Black skimmers are large tern-like seabirds that can be found in the Americas. Adults in breeding plumage have a black crown, nape and upper body. The forehead and underparts are white. The upper wings are black with white on the rear edge, and the tail and rump are dark grey with white edges. Non-breeding adults have paler and browner upperparts, and a white nape collar. Immature birds have brown upperparts with white feather tips and fringes. The underparts and forehead are white, and the underwings as the adult.
Black skimmers breed in North and South America. Northern populations winter in the warmer waters of the Caribbean and the tropical and subtropical Pacific coasts. Black skimmers inhabit coastal marshes, sandy shores and islands, shallow bays, estuaries, lagoons, creeks, inlets, and rivers.
Black skimmers spend much time loafing gregariously on sandbars in the rivers, coasts, and lagoons they frequent. The birds communicate with each other through displays and vocally; their typical call is a barking 'kak-kak-kak'. Black skimmers have a light graceful flight, with steady beats of their long wings. They feed usually in large flocks, flying low over the water surface with the lower mandible skimming the water (in order of importance) for small fish and other prey caught by touch. They forage by night but are also active during the day. Black skimmers clean themselves often spending a lot of time bathing in freshwater and preening. When sleeping in a flock, they remain standing and tuck their heads into the wing.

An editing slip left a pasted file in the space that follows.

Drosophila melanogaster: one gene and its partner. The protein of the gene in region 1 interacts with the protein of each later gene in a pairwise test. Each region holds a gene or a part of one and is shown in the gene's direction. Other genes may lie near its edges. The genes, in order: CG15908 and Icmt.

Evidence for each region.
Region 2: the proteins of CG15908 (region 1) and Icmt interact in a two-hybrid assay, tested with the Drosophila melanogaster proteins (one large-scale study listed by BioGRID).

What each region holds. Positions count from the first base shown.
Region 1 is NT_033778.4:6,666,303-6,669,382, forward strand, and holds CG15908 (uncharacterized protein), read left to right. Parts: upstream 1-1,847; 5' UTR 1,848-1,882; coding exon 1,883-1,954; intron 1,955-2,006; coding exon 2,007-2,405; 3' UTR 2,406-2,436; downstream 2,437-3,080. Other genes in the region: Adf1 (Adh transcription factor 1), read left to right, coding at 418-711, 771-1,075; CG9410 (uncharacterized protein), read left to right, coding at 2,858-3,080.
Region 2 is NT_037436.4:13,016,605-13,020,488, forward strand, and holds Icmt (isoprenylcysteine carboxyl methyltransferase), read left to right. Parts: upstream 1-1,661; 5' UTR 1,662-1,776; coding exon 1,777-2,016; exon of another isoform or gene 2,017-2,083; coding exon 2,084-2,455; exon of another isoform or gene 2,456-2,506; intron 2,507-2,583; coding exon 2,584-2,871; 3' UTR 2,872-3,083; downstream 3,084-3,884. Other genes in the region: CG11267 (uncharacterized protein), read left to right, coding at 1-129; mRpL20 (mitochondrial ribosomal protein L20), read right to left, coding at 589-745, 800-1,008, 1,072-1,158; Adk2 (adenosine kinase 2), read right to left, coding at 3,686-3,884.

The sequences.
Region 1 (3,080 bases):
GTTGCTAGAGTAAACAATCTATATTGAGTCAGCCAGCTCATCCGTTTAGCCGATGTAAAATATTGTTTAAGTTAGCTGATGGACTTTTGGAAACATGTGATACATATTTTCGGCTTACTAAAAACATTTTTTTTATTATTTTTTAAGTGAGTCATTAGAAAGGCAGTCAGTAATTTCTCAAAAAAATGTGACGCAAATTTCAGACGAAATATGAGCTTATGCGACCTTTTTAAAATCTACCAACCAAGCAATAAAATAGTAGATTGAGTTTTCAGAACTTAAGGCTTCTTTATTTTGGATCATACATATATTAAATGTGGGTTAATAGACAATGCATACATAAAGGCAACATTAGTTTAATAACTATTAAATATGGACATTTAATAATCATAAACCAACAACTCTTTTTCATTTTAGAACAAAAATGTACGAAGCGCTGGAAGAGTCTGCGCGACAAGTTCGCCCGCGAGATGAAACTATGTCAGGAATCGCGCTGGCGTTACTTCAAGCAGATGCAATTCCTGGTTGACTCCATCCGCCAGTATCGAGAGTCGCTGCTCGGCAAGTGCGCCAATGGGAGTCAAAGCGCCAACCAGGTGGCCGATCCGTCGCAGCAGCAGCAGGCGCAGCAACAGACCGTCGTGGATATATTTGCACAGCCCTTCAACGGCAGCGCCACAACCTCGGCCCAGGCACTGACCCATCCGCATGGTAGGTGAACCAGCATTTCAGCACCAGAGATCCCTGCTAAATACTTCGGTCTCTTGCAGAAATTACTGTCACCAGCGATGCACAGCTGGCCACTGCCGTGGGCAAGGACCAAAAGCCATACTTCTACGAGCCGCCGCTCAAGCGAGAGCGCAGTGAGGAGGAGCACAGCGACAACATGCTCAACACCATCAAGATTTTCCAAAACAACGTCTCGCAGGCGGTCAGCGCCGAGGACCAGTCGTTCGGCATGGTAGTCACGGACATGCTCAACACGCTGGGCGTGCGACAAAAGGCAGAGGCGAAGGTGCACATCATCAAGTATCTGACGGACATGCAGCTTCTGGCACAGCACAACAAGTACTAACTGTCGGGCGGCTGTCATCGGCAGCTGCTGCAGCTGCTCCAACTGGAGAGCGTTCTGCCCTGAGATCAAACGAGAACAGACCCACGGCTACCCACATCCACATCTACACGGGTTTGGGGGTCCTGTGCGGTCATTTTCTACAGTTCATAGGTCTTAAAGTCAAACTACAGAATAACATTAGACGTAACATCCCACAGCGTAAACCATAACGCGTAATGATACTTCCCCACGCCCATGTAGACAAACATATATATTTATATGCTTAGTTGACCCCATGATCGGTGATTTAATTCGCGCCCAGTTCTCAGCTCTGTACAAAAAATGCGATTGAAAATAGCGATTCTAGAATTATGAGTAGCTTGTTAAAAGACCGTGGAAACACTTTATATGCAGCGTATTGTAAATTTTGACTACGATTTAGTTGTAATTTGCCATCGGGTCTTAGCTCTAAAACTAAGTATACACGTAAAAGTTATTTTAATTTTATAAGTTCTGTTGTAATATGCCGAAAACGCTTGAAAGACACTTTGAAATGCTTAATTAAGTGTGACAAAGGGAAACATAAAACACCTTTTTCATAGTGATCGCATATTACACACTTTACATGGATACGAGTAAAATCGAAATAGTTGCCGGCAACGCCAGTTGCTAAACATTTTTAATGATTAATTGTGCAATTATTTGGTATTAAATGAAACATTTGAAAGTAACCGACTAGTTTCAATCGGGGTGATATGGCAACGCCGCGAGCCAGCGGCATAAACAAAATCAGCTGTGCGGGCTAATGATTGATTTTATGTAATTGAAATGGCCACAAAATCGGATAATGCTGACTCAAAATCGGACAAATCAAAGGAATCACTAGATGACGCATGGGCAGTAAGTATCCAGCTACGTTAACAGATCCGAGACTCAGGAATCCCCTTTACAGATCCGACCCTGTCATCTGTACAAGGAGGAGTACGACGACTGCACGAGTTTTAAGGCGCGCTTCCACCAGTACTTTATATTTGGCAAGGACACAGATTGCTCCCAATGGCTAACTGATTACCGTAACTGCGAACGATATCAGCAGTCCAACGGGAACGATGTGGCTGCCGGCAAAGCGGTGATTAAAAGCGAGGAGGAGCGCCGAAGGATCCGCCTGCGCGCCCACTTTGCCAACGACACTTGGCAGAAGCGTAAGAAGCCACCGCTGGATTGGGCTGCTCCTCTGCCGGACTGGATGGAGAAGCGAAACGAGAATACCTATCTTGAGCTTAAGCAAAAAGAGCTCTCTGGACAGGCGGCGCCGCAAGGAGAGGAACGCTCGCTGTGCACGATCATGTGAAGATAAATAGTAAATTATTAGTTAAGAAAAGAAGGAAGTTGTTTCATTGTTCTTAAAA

Black skimmers are monogamous; they form pairs and males aggressively protect their mates. They breed in loose groups on sandbanks and sandy beaches. The female lays 3 to 7 heavily dark-blotched buff or bluish eggs and both parents incubate them for 21-23 days. The chicks leave the nest as soon as they hatch and lie inconspicuously in the nest depression or "scrape" where they are shaded from high temperatures by the parents. They may dig their own depressions in the sand at times. The young fledge at 23-25 days after hatching but start flying at 6 weeks of age.
The main threats to Black skimmers include habitat loss, human disturbances, pesticides, and oil pollution. Storms also destroy nests and swamp newly hatched chicks.
According to the What Bird resource, the total population size of the Black skimmer is around 200,000 individuals. According to the All About Birds resource the total North American population size of this species is 65,000-70,000 breeding birds. Overall, currently, Black skimmers are classified as Least Concern (LC) on the IUCN Red List but their numbers today are decreasing.